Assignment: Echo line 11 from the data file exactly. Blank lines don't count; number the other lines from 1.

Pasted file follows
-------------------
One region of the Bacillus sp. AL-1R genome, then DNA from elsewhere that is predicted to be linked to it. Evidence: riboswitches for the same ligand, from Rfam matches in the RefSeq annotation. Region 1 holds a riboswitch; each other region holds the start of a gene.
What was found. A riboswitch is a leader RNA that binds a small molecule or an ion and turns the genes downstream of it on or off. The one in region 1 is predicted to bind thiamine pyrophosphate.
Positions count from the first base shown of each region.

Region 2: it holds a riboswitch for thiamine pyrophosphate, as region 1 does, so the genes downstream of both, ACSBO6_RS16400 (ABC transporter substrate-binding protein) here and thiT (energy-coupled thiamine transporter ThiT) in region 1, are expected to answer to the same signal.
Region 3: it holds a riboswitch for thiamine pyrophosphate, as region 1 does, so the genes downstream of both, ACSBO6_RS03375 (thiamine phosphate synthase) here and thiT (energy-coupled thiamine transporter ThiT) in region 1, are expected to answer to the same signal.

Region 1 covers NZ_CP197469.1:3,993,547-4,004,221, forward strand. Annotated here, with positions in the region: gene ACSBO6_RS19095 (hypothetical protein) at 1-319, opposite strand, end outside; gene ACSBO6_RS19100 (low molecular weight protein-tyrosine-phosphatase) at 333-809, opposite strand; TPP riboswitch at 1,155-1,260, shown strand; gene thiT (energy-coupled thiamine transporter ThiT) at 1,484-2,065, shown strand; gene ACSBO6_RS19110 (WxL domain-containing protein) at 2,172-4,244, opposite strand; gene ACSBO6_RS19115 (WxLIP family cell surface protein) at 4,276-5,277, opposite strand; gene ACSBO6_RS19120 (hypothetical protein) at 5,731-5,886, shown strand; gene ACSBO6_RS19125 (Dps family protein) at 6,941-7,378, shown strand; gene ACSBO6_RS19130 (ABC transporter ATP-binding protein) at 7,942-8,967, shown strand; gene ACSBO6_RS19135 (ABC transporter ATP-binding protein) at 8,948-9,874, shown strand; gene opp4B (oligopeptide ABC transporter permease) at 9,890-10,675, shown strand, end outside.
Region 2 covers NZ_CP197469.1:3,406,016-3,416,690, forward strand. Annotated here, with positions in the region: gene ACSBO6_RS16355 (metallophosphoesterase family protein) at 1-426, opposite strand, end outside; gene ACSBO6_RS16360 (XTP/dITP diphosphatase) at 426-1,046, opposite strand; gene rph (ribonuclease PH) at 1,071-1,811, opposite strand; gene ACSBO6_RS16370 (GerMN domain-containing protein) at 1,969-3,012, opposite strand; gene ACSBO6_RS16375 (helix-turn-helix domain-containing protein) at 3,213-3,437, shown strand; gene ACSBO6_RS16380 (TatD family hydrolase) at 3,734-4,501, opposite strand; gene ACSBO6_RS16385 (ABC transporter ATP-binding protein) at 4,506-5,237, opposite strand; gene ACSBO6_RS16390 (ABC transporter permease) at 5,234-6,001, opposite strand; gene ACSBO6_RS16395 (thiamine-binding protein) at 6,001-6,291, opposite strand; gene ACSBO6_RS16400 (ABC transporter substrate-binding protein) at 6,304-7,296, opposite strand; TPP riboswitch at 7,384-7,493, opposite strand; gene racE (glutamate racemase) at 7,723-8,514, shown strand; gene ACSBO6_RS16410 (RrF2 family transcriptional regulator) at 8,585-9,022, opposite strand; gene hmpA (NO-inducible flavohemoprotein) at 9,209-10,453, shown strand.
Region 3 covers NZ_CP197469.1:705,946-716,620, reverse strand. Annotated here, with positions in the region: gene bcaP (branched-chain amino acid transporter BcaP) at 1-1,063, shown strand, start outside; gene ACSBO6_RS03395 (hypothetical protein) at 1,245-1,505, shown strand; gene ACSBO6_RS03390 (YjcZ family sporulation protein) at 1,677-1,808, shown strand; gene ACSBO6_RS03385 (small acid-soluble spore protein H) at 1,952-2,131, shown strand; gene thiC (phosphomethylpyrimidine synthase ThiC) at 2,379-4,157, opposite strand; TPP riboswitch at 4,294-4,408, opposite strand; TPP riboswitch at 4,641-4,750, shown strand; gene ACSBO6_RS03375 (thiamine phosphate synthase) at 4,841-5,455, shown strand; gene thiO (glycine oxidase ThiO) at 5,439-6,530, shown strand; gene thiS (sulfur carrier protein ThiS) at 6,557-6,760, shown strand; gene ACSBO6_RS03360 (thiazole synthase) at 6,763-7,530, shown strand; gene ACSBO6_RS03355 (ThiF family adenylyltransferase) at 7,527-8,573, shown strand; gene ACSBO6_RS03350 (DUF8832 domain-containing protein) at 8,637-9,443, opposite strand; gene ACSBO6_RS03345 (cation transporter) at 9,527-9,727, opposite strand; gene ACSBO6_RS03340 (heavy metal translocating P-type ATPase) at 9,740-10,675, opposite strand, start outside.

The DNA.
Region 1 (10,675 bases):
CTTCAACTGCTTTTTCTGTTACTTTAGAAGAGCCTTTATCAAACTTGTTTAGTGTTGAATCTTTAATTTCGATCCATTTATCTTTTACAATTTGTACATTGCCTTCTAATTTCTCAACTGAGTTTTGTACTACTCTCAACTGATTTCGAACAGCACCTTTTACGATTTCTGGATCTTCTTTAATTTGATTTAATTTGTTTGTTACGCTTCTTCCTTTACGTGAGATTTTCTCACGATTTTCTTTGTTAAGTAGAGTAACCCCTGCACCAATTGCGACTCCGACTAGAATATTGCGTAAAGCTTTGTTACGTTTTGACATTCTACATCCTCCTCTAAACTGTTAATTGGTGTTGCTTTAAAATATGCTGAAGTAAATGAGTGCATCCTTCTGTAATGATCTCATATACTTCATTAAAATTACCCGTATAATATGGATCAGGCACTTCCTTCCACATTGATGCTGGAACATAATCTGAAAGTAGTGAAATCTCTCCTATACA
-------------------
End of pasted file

CTTCAACTGCTTTTTCTGTTACTTTAGAAGAGCCTTTATCAAACTTGTTTAGTGTTGAATCTTTAATTTCGATCCATTTATCTTTTACAATTTGTACATTGCCTTCTAATTTCTCAACTGAGTTTTGTACTACTCTCAACTGATTTCGAACAGCACCTTTTACGATTTCTGGATCTTCTTTAATTTGATTTAATTTGTTTGTTACGCTTCTTCCTTTACGTGAGATTTTCTCACGATTTTCTTTGTTAAGTAGAGTAACCCCTGCACCAATTGCGACTCCGACTAGAATATTGCGTAAAGCTTTGTTACGTTTTGACATTCTACATCCTCCTCTAAACTGTTAATTGGTGTTGCTTTAAAATATGCTGAAGTAAATGAGTGCATCCTTCTGTAATGATCTCATATACTTCATTAAAATTACCCGTATAATATGGATCAGGCACTTCCTTCCACATTGATGCTGGAACATAATCTGAAAGTAGTGAAATCTCTCCTATACA